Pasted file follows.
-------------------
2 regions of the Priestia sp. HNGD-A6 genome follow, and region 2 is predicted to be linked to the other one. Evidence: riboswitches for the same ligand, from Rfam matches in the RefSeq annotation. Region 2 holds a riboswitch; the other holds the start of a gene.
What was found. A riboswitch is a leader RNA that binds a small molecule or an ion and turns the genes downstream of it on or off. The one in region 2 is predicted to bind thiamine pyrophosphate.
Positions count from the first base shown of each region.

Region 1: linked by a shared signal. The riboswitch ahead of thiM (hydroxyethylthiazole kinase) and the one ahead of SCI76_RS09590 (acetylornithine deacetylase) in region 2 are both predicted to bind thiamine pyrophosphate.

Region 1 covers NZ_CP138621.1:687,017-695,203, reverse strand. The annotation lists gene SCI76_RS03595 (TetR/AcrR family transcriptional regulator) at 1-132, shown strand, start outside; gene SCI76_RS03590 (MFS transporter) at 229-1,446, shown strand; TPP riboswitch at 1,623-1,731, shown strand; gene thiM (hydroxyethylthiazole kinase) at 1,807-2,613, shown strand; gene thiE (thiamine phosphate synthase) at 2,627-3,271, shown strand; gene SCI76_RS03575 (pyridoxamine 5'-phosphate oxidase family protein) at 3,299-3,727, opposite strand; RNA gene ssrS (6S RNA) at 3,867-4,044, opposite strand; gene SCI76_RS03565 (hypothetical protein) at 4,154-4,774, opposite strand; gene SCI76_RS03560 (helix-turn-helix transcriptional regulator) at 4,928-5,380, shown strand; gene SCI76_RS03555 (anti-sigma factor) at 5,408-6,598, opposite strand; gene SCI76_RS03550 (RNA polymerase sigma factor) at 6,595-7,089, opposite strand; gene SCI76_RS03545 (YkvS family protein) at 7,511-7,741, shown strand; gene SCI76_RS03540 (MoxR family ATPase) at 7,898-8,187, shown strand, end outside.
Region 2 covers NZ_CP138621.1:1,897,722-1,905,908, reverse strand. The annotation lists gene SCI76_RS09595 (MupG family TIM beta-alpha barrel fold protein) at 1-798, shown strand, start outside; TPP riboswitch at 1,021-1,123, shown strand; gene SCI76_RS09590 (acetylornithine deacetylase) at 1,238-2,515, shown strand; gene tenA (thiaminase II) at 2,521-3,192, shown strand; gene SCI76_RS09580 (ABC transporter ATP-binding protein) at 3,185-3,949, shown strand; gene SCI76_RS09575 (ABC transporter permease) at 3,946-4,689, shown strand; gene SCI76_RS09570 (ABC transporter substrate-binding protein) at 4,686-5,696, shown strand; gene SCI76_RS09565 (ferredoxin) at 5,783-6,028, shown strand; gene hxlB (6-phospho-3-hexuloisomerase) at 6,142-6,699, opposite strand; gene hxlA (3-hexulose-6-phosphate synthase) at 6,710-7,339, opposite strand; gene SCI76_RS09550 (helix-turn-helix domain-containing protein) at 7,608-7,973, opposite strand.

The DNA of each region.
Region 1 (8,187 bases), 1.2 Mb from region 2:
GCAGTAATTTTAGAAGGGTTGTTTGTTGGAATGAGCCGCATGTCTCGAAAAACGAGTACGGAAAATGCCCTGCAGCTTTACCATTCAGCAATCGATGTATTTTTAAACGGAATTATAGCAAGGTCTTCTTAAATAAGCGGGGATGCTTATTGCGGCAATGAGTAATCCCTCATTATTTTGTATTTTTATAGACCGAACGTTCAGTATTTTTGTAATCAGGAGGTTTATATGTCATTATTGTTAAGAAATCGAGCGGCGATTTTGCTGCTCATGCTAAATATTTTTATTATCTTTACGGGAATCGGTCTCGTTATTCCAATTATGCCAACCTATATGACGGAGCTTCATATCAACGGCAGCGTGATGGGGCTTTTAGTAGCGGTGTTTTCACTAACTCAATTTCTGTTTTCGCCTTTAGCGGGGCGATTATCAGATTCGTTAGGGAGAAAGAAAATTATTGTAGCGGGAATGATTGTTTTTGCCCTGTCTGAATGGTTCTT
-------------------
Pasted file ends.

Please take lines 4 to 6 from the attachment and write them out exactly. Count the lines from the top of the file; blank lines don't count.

Region 1: linked by a shared signal. The riboswitch ahead of thiM (hydroxyethylthiazole kinase) and the one ahead of SCI76_RS09590 (acetylornithine deacetylase) in region 2 are both predicted to bind thiamine pyrophosphate.

Region 1 covers NZ_CP138621.1:687,017-695,203, reverse strand. The annotation lists gene SCI76_RS03595 (TetR/AcrR family transcriptional regulator) at 1-132, shown strand, start outside; gene SCI76_RS03590 (MFS transporter) at 229-1,446, shown strand; TPP riboswitch at 1,623-1,731, shown strand; gene thiM (hydroxyethylthiazole kinase) at 1,807-2,613, shown strand; gene thiE (thiamine phosphate synthase) at 2,627-3,271, shown strand; gene SCI76_RS03575 (pyridoxamine 5'-phosphate oxidase family protein) at 3,299-3,727, opposite strand; RNA gene ssrS (6S RNA) at 3,867-4,044, opposite strand; gene SCI76_RS03565 (hypothetical protein) at 4,154-4,774, opposite strand; gene SCI76_RS03560 (helix-turn-helix transcriptional regulator) at 4,928-5,380, shown strand; gene SCI76_RS03555 (anti-sigma factor) at 5,408-6,598, opposite strand; gene SCI76_RS03550 (RNA polymerase sigma factor) at 6,595-7,089, opposite strand; gene SCI76_RS03545 (YkvS family protein) at 7,511-7,741, shown strand; gene SCI76_RS03540 (MoxR family ATPase) at 7,898-8,187, shown strand, end outside.
Region 2 covers NZ_CP138621.1:1,897,722-1,905,908, reverse strand. The annotation lists gene SCI76_RS09595 (MupG family TIM beta-alpha barrel fold protein) at 1-798, shown strand, start outside; TPP riboswitch at 1,021-1,123, shown strand; gene SCI76_RS09590 (acetylornithine deacetylase) at 1,238-2,515, shown strand; gene tenA (thiaminase II) at 2,521-3,192, shown strand; gene SCI76_RS09580 (ABC transporter ATP-binding protein) at 3,185-3,949, shown strand; gene SCI76_RS09575 (ABC transporter permease) at 3,946-4,689, shown strand; gene SCI76_RS09570 (ABC transporter substrate-binding protein) at 4,686-5,696, shown strand; gene SCI76_RS09565 (ferredoxin) at 5,783-6,028, shown strand; gene hxlB (6-phospho-3-hexuloisomerase) at 6,142-6,699, opposite strand; gene hxlA (3-hexulose-6-phosphate synthase) at 6,710-7,339, opposite strand; gene SCI76_RS09550 (helix-turn-helix domain-containing protein) at 7,608-7,973, opposite strand.